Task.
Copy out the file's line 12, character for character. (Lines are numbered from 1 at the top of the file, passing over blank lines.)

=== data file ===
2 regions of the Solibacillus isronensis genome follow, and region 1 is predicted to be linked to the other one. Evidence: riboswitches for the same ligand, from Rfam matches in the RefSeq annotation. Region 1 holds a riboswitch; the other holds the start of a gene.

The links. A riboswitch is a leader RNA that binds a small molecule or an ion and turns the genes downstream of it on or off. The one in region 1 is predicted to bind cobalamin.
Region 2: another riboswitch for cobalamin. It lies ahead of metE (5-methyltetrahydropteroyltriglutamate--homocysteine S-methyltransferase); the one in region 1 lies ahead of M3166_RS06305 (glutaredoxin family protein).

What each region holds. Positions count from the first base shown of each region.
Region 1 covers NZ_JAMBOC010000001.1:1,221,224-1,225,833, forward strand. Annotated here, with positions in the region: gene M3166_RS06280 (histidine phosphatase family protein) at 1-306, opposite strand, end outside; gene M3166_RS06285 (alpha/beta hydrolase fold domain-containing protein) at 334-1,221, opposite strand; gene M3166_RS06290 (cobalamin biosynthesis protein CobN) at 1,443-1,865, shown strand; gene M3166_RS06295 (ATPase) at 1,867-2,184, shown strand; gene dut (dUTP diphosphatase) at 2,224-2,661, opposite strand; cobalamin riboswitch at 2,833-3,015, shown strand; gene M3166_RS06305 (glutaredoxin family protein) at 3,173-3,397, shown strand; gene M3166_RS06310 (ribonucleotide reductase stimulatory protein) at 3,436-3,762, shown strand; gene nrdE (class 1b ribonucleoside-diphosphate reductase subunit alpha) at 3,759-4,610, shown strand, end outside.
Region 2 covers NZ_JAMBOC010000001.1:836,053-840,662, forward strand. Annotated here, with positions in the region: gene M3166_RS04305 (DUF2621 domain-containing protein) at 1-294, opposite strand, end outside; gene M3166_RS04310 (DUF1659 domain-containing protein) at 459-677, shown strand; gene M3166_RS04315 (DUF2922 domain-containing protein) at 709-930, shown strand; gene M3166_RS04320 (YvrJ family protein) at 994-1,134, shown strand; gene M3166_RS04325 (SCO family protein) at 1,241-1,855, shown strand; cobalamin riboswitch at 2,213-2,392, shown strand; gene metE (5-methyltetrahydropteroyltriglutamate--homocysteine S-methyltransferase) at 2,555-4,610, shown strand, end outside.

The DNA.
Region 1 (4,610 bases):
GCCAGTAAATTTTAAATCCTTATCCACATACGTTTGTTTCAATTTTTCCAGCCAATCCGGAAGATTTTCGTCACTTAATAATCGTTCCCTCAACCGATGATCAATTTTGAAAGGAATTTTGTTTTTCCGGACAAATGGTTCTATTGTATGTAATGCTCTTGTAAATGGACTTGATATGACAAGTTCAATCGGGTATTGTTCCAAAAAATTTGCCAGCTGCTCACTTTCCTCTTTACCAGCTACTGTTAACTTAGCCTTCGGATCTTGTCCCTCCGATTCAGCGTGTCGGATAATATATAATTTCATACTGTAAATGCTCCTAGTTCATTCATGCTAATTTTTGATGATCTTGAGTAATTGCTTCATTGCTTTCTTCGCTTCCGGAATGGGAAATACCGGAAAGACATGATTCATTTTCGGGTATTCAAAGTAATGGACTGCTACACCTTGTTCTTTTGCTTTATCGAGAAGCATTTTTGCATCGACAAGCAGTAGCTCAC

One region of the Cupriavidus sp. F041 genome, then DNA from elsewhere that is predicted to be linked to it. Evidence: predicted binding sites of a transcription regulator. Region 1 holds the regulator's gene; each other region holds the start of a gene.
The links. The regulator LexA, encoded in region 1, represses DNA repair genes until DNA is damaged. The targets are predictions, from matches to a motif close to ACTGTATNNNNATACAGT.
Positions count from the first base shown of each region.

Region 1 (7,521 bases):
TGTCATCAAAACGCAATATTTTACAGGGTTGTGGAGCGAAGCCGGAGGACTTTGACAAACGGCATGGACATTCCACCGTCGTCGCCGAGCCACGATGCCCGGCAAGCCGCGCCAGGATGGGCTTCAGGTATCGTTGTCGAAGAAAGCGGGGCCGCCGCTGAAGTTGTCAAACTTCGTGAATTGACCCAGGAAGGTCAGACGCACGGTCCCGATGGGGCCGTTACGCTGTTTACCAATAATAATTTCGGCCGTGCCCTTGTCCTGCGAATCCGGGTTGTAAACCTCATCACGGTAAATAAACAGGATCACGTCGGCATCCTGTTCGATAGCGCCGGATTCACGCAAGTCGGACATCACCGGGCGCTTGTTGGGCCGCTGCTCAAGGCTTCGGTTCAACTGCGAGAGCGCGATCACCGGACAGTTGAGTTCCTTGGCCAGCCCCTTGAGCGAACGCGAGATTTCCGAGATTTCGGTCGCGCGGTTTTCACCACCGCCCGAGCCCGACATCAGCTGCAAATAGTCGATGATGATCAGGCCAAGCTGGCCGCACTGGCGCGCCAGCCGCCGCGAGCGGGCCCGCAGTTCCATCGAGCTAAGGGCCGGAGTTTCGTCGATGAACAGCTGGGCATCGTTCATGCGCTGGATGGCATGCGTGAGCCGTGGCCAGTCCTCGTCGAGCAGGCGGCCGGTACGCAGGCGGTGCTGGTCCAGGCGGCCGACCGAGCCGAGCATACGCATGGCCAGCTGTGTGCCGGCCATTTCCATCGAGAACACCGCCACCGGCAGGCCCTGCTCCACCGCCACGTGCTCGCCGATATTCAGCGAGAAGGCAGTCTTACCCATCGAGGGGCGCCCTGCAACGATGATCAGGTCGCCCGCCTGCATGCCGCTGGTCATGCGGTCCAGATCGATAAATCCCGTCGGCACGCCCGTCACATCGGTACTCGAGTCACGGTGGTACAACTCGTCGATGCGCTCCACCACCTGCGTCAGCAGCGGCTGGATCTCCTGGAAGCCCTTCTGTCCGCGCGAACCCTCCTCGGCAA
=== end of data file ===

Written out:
Positions count from the first base shown of each region.